About this Blog

This is about the combination of two interests, Radio Control vehicles and Science Fiction models. Its also about vehicle design. The models have to satisfy two main precepts.

1. The vehicles have to work, ie be driveable, but not nescessarily win any races or rock crawling competitions.

2. The main thing is that they have to look cool.

Sunday, 18 February 2018

Reverse Trike part 3

I've been continuing on with the trike project and have completed the construction of the exterior bodywork and added a rear mudguard,

The mudguard is made from 2mm foamed pvc sheet formed around a large diameter pvc pipe using a gentle application of a heat gun. The edges were doubled with strips of 2mm pvc and sanded round. The black bits are some 1mm styrene sheet superglued on with the aid roughing up the mating surfaces with coarse sandpaper.

The mudguard is held on to the swing arm by a bracket made from some aluminium angle cut and filed to shape and pop riveted to the top of the arm. The pvc mudguard is attached with three m3 cap screws  and lock-nuts with a washer on the inside bearing against the soft-ish pvc.

To protect the motor wires which are pretty exposed on the side of the swing arm I made a little guard from some pvc pipe and sheet superglued together in the usual fashion. It is reinforced with a fillet made from a hefty application of baking soda and thin superglue. This may still prove to be too fragile and something more robust will have to be made up. At the moment it is being temporarily held in place with double sided tape. I am thinking of using some double sided foam tape to affix it permanently once the swing arm is painted.

Because this is a sci fi model, it received the customary (perhaps even compulsory) kit part detailing, in this case on the rear wall.

Most of this is tucked away in between the body and the rear mudguard. The radiator like shape is a chopped up part of the top of the wing of a Klingon bird of prey model kit, which I got in an ice-cream container of parts I was given by a very generous donor. The red piping is some single core insulated copper wire fixed with a couple of drops of thin super-glue.

The nose also got a kit part and two buttons from an old computer keyboard.

A little inset panel on the sides had a couple of kit parts that could look like recharge hatches. Some evergreen siding adorns the sides and roof where an air vent was made up and added along with a small flat dome kit part.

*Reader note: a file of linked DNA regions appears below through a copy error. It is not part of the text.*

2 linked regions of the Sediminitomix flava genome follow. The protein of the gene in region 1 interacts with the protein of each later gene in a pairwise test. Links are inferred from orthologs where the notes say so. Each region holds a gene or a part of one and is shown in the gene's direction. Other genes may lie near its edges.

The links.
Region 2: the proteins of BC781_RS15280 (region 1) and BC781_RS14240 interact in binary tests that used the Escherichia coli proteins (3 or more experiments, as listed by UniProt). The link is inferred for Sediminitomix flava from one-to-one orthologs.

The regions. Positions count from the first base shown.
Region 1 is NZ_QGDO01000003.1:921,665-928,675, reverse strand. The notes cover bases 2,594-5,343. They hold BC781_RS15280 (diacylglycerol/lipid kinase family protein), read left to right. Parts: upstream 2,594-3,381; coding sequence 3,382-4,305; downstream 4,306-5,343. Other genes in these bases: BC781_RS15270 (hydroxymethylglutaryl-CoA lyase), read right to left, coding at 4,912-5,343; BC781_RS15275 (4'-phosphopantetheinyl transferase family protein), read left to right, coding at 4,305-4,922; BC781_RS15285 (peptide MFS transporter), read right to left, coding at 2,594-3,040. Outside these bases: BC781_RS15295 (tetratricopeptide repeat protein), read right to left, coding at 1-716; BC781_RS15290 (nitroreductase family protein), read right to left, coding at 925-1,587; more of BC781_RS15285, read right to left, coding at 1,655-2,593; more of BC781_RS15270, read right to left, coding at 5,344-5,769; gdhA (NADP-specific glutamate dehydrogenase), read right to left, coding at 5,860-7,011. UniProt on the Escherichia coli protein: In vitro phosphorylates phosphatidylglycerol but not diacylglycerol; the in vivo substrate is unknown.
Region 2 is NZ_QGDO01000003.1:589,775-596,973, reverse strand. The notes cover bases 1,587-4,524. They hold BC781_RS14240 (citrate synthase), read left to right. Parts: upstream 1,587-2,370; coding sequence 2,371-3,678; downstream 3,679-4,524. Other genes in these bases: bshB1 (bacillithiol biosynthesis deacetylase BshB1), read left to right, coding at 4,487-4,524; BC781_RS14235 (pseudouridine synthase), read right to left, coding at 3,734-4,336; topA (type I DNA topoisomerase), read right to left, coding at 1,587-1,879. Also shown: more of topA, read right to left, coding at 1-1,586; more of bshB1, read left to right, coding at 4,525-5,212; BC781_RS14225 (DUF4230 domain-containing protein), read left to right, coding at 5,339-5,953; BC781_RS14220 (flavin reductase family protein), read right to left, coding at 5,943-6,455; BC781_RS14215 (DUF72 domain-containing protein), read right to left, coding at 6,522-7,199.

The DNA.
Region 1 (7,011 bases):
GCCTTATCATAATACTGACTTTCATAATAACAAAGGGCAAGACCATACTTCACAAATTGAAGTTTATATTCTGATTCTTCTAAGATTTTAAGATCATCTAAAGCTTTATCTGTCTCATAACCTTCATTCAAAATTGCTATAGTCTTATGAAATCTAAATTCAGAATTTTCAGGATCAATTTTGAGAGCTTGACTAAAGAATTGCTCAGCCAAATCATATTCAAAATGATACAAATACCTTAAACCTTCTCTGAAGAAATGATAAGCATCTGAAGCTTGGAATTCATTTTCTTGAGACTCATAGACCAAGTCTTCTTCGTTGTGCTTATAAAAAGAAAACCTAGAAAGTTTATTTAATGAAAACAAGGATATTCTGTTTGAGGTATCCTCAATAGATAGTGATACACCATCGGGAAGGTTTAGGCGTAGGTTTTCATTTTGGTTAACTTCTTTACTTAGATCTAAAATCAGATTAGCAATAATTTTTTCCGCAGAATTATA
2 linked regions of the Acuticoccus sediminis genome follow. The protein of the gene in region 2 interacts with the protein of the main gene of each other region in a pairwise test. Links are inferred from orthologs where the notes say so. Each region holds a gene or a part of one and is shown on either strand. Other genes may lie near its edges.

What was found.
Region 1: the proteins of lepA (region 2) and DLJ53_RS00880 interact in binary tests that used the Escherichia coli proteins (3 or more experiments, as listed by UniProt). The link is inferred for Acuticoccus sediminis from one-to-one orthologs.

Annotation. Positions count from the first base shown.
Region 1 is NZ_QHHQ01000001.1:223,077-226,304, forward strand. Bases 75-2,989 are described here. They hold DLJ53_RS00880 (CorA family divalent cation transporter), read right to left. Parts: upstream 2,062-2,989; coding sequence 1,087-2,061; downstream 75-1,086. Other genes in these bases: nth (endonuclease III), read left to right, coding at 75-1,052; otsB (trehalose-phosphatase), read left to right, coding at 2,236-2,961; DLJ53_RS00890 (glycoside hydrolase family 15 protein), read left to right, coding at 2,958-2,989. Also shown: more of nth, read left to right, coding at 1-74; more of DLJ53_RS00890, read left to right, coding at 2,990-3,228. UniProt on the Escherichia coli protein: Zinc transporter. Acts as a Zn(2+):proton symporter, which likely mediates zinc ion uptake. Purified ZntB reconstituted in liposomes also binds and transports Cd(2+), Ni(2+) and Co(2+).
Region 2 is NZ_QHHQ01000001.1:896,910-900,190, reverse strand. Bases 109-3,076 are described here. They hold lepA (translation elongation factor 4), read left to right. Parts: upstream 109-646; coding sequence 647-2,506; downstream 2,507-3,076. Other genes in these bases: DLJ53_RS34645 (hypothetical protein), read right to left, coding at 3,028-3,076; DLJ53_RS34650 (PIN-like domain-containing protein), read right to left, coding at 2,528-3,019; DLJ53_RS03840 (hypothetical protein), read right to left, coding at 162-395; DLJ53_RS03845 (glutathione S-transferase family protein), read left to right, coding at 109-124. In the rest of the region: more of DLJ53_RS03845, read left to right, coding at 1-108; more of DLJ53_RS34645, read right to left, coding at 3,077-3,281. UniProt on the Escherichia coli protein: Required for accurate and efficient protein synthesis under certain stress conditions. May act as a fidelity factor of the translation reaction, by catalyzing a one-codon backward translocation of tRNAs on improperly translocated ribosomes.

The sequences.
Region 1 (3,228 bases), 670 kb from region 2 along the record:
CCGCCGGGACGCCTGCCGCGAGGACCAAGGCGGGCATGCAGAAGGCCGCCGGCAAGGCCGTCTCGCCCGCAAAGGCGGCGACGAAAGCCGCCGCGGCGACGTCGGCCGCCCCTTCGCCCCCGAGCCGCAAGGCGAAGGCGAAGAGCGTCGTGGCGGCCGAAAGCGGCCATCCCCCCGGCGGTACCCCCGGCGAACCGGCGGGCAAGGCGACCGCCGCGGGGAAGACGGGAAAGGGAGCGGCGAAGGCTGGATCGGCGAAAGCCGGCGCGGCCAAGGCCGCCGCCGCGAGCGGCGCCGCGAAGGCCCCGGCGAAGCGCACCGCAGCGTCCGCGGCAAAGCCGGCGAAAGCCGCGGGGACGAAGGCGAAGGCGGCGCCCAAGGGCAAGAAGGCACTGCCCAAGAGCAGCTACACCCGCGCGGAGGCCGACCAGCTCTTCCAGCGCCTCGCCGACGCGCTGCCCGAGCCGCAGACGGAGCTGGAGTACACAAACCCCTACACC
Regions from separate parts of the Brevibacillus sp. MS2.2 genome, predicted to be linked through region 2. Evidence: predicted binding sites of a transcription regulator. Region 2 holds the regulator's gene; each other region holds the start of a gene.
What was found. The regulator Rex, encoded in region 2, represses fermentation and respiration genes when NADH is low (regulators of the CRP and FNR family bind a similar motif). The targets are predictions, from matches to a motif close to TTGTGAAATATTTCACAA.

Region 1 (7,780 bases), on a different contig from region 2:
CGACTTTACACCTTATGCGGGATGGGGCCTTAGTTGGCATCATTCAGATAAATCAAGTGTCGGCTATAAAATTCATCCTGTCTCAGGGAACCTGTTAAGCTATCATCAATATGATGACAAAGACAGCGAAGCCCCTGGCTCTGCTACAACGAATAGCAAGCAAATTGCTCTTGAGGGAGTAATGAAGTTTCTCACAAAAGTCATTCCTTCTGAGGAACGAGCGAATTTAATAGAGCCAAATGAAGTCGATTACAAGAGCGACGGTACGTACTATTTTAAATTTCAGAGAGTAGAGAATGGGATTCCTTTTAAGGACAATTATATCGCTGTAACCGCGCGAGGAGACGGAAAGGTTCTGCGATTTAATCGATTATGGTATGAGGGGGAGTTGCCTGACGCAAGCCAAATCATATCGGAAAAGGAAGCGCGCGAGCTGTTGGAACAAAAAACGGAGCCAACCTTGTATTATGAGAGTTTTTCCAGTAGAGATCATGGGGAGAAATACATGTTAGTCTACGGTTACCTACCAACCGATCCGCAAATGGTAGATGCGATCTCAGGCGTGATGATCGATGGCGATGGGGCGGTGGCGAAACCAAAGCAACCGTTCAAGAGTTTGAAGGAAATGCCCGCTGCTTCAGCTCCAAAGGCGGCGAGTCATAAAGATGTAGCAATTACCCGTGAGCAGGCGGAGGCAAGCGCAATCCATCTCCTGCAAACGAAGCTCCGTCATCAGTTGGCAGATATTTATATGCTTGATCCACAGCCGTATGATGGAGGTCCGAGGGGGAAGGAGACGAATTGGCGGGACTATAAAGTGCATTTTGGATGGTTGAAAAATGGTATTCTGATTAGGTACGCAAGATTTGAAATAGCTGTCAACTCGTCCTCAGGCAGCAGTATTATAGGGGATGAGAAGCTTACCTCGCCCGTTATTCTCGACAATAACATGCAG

I have also made a start on the interior with some panels to help hide all the RC electronics and a small instrument panel steering wheel console.

 The front tyres are a bit of a curiosity. They are Schumacher grass racing 2.2 inch truck tyres. I acquired them many years ago when I bough an old Losi truck from a guy from the UK when I used to race trucks very briefly in the mid nineties. They are never seen in Australia as here offroad racing is more usually held on clay or brick dust tracks. They are made from very hard rubber. As usual they've been sitting around in a box since then and they fit these Proline Agitator Chrome 2.2" wheels Ive also had for years which are molded to take bearings rather than a hex for the front end of a 2WD Jato.

All I've got to do now is finish the interior and then it's on to paint.


More soon...

Saturday, 10 February 2018

Reverse Trike Part 2

Ive been beavering away on this project a little bit every day consequently there has been some progress on the body.

I started to construct the part of body where it meets the chassis. Using cardboard I made up some templates that closely fit around the Jato chassis and then cut the final shapes in more 2mm Foamalux (Foamed PVC sheet). Whilst the body was in position on the chassis I made up small gussets that linked the bottom sheet to the rest of the body and then proceeded to add doublers to all the edges to give a larger surface area for gluing on the lower sides. The supporting edges were then sanded with a sanding stick with 80 grit wet and dry, to the correct profile. Cardboard was once again employed to rough out the curved shapes required and transferred to the pvc sheet with a generous allowance to counter slippage while super gluing and then sanded back flush to finish.